If you reached age 70.5 prior to the applicable calendar year, you must distribute your required minimum distribution (RMD) by December 31 of that year. If you are an IRA owner who is subject to this requirement, be sure to contact your IRA custodian/trustee as soon as possible in order to help ensure that the that funds will be distributed by December 31, as some custodians/trustees require IRA owners to request their RMDs by a deadline prior to December 31. To determine whether an RMD amount should be distributed this year, qualified plan participants must consult with their employers or plan administrators, as some plans allow participants to defer starting RMDs until after retirement, even if this occurs after age 70.5. (For more insight, see Strategic Ways To Distribute Your RMD.)
If you are a beneficiary who is required to distribute retirement assets using the life-expectancy method, you may need to distribute a minimum by December 31. (For more insight, see How should I distribute my inherited Roth IRA?)
Talk to your tax professional, employer and financial service providers about these and other deadlines and financial matters that require action by the end of the year, as well as for next year. Taking care of these items will help ensure a smooth financial transition from year to year and give you an upper hand with your financial planning and tax preparation.
RetirementSpending your retirement years in Ecuador can be an affordable and attractive proposition, provided you know the country's laws.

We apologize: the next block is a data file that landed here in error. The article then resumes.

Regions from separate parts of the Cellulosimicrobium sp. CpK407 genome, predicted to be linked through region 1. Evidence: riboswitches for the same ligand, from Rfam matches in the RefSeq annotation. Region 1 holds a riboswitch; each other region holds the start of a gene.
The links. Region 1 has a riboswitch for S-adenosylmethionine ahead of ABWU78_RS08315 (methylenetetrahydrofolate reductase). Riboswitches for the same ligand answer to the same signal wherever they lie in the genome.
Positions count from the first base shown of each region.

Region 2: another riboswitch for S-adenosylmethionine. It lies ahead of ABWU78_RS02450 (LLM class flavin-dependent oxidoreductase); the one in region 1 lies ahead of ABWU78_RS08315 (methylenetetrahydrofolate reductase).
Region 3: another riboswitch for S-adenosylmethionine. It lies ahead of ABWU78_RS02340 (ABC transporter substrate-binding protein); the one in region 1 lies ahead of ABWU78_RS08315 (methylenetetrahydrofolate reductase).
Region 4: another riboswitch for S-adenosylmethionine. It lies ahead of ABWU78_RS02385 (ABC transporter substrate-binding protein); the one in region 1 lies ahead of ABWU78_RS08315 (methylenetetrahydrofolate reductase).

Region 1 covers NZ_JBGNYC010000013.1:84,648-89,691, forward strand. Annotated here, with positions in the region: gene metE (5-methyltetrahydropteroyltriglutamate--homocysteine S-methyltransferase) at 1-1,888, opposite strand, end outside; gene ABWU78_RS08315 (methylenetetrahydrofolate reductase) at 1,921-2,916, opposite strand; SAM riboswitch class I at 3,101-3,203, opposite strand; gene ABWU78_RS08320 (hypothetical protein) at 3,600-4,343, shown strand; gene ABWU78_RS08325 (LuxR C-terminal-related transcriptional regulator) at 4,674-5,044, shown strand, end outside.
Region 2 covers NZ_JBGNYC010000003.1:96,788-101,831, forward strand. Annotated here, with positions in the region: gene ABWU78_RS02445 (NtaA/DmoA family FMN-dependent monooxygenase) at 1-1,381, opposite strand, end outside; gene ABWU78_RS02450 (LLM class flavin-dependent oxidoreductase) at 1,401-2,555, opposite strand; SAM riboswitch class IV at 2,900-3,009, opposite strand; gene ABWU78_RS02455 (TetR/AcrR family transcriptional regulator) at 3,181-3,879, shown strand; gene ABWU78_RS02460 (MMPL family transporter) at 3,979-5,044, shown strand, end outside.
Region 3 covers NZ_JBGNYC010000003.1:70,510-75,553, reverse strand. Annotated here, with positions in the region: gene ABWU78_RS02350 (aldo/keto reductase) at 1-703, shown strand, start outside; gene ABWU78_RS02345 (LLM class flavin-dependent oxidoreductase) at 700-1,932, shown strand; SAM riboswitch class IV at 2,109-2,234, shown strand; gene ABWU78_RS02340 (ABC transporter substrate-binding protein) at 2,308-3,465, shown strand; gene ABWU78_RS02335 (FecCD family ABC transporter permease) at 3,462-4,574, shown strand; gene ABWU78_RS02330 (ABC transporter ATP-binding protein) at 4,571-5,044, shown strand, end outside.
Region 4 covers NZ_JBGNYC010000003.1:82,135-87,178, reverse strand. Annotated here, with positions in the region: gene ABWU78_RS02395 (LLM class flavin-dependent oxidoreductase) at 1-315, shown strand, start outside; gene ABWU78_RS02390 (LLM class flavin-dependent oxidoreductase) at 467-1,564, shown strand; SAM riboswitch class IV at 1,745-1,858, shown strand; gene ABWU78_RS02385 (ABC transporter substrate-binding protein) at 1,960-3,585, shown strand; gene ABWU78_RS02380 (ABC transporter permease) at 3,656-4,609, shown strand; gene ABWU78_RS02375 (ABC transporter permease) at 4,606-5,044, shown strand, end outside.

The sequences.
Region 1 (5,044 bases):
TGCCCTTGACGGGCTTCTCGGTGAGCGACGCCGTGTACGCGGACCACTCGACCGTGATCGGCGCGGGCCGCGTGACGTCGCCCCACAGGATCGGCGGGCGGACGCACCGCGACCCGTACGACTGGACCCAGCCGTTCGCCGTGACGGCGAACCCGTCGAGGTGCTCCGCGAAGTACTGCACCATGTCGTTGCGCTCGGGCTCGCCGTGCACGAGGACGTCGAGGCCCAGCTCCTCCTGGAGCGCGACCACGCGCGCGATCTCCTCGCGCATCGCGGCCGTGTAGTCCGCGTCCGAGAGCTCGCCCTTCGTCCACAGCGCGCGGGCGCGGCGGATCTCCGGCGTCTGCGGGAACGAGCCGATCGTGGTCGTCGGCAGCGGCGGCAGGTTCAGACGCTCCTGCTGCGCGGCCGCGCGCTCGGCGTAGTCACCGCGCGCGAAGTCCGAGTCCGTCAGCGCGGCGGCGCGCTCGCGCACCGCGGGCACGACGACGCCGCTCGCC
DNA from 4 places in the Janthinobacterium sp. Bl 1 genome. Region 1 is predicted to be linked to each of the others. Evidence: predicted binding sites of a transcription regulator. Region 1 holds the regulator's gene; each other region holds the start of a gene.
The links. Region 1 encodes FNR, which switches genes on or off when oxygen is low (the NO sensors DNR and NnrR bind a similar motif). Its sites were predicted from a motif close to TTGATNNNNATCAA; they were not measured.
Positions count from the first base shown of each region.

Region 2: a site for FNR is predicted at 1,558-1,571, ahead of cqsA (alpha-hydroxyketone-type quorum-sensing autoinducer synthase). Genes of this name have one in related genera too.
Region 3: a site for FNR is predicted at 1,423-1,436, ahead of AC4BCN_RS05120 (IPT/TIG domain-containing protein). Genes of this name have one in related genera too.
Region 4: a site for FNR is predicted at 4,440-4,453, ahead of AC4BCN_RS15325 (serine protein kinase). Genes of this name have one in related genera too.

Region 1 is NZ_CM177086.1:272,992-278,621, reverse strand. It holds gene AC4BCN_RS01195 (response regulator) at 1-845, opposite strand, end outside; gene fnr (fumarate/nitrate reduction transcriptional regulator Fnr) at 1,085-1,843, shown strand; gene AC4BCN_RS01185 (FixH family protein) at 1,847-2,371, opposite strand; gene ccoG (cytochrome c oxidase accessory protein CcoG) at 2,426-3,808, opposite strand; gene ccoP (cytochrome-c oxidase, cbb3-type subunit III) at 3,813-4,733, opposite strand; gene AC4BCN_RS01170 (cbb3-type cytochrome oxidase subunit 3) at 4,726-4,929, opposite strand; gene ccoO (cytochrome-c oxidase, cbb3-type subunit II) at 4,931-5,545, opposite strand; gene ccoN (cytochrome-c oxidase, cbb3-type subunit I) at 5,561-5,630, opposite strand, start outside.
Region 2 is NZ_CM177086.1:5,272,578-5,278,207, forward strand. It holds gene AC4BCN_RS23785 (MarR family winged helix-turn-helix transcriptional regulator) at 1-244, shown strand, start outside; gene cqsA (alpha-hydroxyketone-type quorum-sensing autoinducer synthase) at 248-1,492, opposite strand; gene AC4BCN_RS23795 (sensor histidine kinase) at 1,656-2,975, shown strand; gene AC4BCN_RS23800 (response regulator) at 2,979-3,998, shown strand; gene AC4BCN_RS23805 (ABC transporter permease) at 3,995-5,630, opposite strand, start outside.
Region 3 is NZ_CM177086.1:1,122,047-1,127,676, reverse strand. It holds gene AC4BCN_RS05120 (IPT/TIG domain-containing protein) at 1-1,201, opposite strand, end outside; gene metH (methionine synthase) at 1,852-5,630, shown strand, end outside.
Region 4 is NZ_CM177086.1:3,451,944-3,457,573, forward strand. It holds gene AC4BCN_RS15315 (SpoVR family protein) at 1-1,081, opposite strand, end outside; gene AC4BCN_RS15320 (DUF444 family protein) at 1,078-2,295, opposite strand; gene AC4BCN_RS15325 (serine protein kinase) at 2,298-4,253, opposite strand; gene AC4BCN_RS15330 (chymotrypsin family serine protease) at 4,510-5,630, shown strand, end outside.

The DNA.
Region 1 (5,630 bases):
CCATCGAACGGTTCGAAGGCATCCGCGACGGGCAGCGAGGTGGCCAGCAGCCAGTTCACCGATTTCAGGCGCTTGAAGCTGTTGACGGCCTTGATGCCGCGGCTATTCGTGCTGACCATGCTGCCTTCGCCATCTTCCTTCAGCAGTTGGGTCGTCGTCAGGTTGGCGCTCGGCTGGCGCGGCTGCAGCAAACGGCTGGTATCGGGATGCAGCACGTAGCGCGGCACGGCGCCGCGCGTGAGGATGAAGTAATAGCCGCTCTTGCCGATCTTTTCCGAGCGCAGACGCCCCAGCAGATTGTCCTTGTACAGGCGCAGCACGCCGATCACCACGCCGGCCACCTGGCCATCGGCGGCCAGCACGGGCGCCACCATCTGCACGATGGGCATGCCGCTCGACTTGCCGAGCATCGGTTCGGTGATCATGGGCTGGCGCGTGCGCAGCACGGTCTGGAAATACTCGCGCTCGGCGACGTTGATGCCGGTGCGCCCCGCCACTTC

RetirementThe new myRA accounts seem to deliver on their promise of being “simple, safe and affordable.” Just be prepared for paltry annual returns.
Credit & LoansCashing in an IRA to deal with outstanding credit card balances may not be the best way, but sometimes it's the best available way. Here's how.
Investing BasicsAre you considering hiring a fee-only financial advisor or one who is compensated via commissions? Read this first.
RetirementWho wouldn't want to retire early and enjoy the good life? The question is, "How much will it cost?" Here's a quick and dirty way to get an answer.
RetirementIf a Roth IRA makes sense for you, here are ways to build the biggest nest egg possible with it.
RetirementWe discuss the advantages of seeking professional help when it comes to managing our retirement account.
RetirementA traditional IRA gives you complete control over your contributions, and offers a nice complement to an employer-provided savings plan.
RetirementExplain how to use an IRA account to buy investment property.
RetirementFind out how your 401(k) works after you retire, including when you are required to begin taking distributions and the tax impact of your withdrawals.
Most qualified retirement plans such as 401(k), 403(b) and SIMPLE 401(k) plans, as well as individual retirement accounts ... Read Full Answer >>
Most common retirement plans such as 401(k) and 403(b) plans, as well as individual retirement accounts (IRAs) allow you ... Read Full Answer >>
Investors can have both a 401(k) and an individual retirement account (IRA) at the same time, and it is quite common to have ... Read Full Answer >>
All contributions to qualified retirement plans such as 401(k)s reduce taxable income, which lowers the total taxes owed. ... Read Full Answer >>
401(k) rollovers are generally not taxable as long as the money goes into another qualifying plan, an individual retirement ... Read Full Answer >>
Unlike regular employee deferrals, catch-up contributions are not included in the 415 limit. While there is an annual limit ... Read Full Answer >>